Granted sachin played slowly for his 100th hundred as he wanted to get rid of the monkey off his back so that he can play freely...but what gives dravid fanatics reason to criticize sachin for his 78 SR innings when dravid hardly crossed SR of 80 in his career and his career SR is 71?clear case of pot calling the kettle black...what about those 100s of ODIs india lost because of poor Scoring rate of dravid?sachin very rarely played slow in ODIs even though wickets used to tumble at the other end...but we Indian public labelled dravid as "the wall" and "Mr. dependable" that he was always exempted from criticism...Now dravid fanatics shouldn't complain that he never got his due or recognition because he never got his fair share of criticisms as well...this is what sets apart the best from the good,dravid was never in spotlight like sachin where one can be showered with flowers as well as tomatoes and plastic bottles...sachin endured all this and came forth as a champion.

Posted by sachin86 on (March 25, 2012, 17:47 GMT)

@Dravid_Gravitas

Now the true colors are blatantly showing out.So,let me also take out the flat track innings' of dravid as well in his lean period,taking out his gems against BANG,NZ(where harbhajan was the best batsman with two centuries than FTB dravid)...MAT-36 INN-67 No-5 Runs-2028 HS-177 AVg-32.70 100s-4 50s-8...abysmal to the core i should say...a mammoth 67 innings with a paltry Afridiesque average of 32 and he was in the team...had it been sachin world war 3 would have started...Also,FYI,in the previous post of mine i didn't mean to compare their averages but the number of innings of mediocrity that dravid played and how he escaped criticism inspite of...Well,i'm not gonna argue anymore regarding this as it's glaringly evident you are trying way too hard to conceal dravid's failures and show your blazing hatred towards sachin...You've lost credibility....good luck!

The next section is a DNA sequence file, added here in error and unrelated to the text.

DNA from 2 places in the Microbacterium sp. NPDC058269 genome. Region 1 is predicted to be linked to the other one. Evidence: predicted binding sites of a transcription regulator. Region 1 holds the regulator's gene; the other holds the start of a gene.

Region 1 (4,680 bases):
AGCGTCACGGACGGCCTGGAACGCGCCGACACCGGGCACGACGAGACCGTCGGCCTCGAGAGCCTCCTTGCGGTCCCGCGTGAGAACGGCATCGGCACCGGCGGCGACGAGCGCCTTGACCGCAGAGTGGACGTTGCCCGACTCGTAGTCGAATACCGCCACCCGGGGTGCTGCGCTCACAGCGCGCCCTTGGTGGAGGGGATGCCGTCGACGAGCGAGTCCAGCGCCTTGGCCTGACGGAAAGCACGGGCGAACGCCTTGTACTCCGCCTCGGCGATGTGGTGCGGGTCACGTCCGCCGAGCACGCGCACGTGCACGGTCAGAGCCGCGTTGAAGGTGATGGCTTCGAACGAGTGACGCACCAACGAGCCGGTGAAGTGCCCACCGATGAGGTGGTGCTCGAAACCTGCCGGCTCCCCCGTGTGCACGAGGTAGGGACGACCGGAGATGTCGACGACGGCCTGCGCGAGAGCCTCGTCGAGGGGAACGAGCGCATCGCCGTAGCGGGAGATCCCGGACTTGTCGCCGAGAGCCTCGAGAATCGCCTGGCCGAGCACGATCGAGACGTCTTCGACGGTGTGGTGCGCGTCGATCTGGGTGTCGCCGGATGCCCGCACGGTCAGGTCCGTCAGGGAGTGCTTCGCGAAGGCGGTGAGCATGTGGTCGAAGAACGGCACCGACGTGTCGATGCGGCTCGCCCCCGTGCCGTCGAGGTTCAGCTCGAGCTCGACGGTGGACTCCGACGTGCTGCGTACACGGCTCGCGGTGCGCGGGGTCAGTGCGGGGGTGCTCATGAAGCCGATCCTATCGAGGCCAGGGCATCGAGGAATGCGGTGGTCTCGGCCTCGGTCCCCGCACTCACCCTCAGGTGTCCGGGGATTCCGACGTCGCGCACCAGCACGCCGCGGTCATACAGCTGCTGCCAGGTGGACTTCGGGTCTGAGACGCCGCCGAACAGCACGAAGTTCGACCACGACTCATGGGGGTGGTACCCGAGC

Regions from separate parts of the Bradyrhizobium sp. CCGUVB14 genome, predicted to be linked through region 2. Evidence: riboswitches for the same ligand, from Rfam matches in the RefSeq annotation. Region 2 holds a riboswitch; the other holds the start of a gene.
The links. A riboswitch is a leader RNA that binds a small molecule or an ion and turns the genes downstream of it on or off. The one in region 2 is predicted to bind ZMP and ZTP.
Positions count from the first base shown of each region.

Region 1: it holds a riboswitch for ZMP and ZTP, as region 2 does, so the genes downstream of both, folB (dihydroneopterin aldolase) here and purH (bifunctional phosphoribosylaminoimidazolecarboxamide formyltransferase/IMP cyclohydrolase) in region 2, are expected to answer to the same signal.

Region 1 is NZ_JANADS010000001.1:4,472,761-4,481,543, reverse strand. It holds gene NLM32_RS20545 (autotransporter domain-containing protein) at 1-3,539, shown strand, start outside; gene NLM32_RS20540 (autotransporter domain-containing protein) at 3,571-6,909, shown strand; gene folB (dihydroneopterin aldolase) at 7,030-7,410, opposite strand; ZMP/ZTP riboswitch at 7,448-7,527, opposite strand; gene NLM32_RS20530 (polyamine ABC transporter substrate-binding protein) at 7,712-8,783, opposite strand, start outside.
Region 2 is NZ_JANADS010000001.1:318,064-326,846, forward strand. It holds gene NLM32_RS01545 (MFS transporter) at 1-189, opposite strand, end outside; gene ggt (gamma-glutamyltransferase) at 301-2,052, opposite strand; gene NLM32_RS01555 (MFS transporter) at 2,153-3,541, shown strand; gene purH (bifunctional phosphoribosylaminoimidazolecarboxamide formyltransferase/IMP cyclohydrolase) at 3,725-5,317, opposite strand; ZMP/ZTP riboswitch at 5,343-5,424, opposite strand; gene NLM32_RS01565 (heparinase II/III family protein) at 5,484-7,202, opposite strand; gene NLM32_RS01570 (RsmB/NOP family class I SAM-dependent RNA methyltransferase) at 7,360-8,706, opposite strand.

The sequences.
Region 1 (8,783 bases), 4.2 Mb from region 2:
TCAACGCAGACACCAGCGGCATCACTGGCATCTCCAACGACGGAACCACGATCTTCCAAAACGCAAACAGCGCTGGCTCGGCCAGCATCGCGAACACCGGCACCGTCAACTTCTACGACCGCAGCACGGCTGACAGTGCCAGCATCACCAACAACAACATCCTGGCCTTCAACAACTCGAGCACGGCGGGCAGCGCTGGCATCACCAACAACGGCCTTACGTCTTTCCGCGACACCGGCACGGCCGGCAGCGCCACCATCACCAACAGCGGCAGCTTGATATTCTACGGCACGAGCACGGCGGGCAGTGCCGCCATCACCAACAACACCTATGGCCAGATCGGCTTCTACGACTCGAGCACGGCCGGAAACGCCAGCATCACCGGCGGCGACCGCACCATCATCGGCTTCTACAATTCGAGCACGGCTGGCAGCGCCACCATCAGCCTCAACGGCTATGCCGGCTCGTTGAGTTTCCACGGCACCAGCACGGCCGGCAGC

Posted by itsthewayuplay on (March 25, 2012, 16:52 GMT)

To pick up an earlier point re SRT and contradictions. SRT today said that to retire at the peak of his game would be selfish because he should serve his country and then goes on to say he achieved his biggest goal of lifting the WC but doesn't know if he'll play in the 2015 WC?! Surely the time to start planning for the next WC is now so that new players have time to bed themselves in. So either make the commitment now or for best interests of the team, retire from ODIs to allow new players the opportunity. Could this possibly be the height of selfishness? Perhaps SRT should consult with the greatest Indian batsman of all, Rahul Dravid, about what is best for Indian cricket.

Posted by itsthewayuplay on (March 25, 2012, 16:40 GMT)